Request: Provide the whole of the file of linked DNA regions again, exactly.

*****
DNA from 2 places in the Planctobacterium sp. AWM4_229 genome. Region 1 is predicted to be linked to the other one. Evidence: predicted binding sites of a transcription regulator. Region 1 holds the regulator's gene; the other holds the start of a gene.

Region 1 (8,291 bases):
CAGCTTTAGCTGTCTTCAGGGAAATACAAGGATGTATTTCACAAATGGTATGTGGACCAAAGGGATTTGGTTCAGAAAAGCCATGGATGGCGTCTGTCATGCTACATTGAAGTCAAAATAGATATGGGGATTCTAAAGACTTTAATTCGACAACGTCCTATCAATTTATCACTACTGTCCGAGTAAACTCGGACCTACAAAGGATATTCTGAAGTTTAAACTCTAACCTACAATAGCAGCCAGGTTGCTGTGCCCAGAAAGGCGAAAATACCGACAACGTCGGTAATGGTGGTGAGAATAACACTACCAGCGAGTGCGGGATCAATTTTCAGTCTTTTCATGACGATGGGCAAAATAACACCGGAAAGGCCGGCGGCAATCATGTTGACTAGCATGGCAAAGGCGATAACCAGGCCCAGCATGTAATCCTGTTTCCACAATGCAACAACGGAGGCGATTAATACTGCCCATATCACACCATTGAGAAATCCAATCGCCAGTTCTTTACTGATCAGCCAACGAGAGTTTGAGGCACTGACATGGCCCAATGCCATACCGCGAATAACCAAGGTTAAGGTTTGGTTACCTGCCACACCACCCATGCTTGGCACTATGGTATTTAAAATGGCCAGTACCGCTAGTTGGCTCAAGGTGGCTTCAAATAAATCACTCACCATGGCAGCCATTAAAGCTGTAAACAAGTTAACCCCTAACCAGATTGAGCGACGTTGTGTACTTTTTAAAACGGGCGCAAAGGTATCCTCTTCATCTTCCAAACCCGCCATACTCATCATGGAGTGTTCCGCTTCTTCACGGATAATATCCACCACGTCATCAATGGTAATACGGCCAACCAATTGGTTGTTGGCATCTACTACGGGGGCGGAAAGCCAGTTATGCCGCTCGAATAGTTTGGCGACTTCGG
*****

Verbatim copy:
DNA from 2 places in the Planctobacterium sp. AWM4_229 genome. Region 1 is predicted to be linked to the other one. Evidence: predicted binding sites of a transcription regulator. Region 1 holds the regulator's gene; the other holds the start of a gene.

Region 1 (8,291 bases):
CAGCTTTAGCTGTCTTCAGGGAAATACAAGGATGTATTTCACAAATGGTATGTGGACCAAAGGGATTTGGTTCAGAAAAGCCATGGATGGCGTCTGTCATGCTACATTGAAGTCAAAATAGATATGGGGATTCTAAAGACTTTAATTCGACAACGTCCTATCAATTTATCACTACTGTCCGAGTAAACTCGGACCTACAAAGGATATTCTGAAGTTTAAACTCTAACCTACAATAGCAGCCAGGTTGCTGTGCCCAGAAAGGCGAAAATACCGACAACGTCGGTAATGGTGGTGAGAATAACACTACCAGCGAGTGCGGGATCAATTTTCAGTCTTTTCATGACGATGGGCAAAATAACACCGGAAAGGCCGGCGGCAATCATGTTGACTAGCATGGCAAAGGCGATAACCAGGCCCAGCATGTAATCCTGTTTCCACAATGCAACAACGGAGGCGATTAATACTGCCCATATCACACCATTGAGAAATCCAATCGCCAGTTCTTTACTGATCAGCCAACGAGAGTTTGAGGCACTGACATGGCCCAATGCCATACCGCGAATAACCAAGGTTAAGGTTTGGTTACCTGCCACACCACCCATGCTTGGCACTATGGTATTTAAAATGGCCAGTACCGCTAGTTGGCTCAAGGTGGCTTCAAATAAATCACTCACCATGGCAGCCATTAAAGCTGTAAACAAGTTAACCCCTAACCAGATTGAGCGACGTTGTGTACTTTTTAAAACGGGCGCAAAGGTATCCTCTTCATCTTCCAAACCCGCCATACTCATCATGGAGTGTTCCGCTTCTTCACGGATAATATCCACCACGTCATCAATGGTAATACGGCCAACCAATTGGTTGTTGGCATCTACTACGGGGGCGGAAAGCCAGTTATGCCGCTCGAATAGTTTGGCGACTTCGG